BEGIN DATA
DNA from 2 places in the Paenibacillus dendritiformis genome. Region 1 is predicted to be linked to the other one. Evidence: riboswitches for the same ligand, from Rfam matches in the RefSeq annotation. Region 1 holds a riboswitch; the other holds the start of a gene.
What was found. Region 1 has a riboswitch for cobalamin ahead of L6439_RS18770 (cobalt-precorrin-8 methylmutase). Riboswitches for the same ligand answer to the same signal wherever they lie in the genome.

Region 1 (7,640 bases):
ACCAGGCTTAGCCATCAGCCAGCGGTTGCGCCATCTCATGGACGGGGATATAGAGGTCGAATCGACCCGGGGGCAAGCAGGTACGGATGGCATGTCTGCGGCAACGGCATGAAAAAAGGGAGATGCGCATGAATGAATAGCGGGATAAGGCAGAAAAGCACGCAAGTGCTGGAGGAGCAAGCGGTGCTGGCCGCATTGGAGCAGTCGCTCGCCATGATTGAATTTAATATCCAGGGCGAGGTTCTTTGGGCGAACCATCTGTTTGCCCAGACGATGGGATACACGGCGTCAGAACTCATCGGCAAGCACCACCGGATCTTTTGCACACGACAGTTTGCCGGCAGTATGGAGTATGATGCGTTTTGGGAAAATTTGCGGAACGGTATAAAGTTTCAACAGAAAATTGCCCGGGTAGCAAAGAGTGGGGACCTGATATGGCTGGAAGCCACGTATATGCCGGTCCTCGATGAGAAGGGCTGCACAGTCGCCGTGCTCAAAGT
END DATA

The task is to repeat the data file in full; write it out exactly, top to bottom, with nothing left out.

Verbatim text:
DNA from 2 places in the Paenibacillus dendritiformis genome. Region 1 is predicted to be linked to the other one. Evidence: riboswitches for the same ligand, from Rfam matches in the RefSeq annotation. Region 1 holds a riboswitch; the other holds the start of a gene.
What was found. Region 1 has a riboswitch for cobalamin ahead of L6439_RS18770 (cobalt-precorrin-8 methylmutase). Riboswitches for the same ligand answer to the same signal wherever they lie in the genome.

Region 1 (7,640 bases):
ACCAGGCTTAGCCATCAGCCAGCGGTTGCGCCATCTCATGGACGGGGATATAGAGGTCGAATCGACCCGGGGGCAAGCAGGTACGGATGGCATGTCTGCGGCAACGGCATGAAAAAAGGGAGATGCGCATGAATGAATAGCGGGATAAGGCAGAAAAGCACGCAAGTGCTGGAGGAGCAAGCGGTGCTGGCCGCATTGGAGCAGTCGCTCGCCATGATTGAATTTAATATCCAGGGCGAGGTTCTTTGGGCGAACCATCTGTTTGCCCAGACGATGGGATACACGGCGTCAGAACTCATCGGCAAGCACCACCGGATCTTTTGCACACGACAGTTTGCCGGCAGTATGGAGTATGATGCGTTTTGGGAAAATTTGCGGAACGGTATAAAGTTTCAACAGAAAATTGCCCGGGTAGCAAAGAGTGGGGACCTGATATGGCTGGAAGCCACGTATATGCCGGTCCTCGATGAGAAGGGCTGCACAGTCGCCGTGCTCAAAGT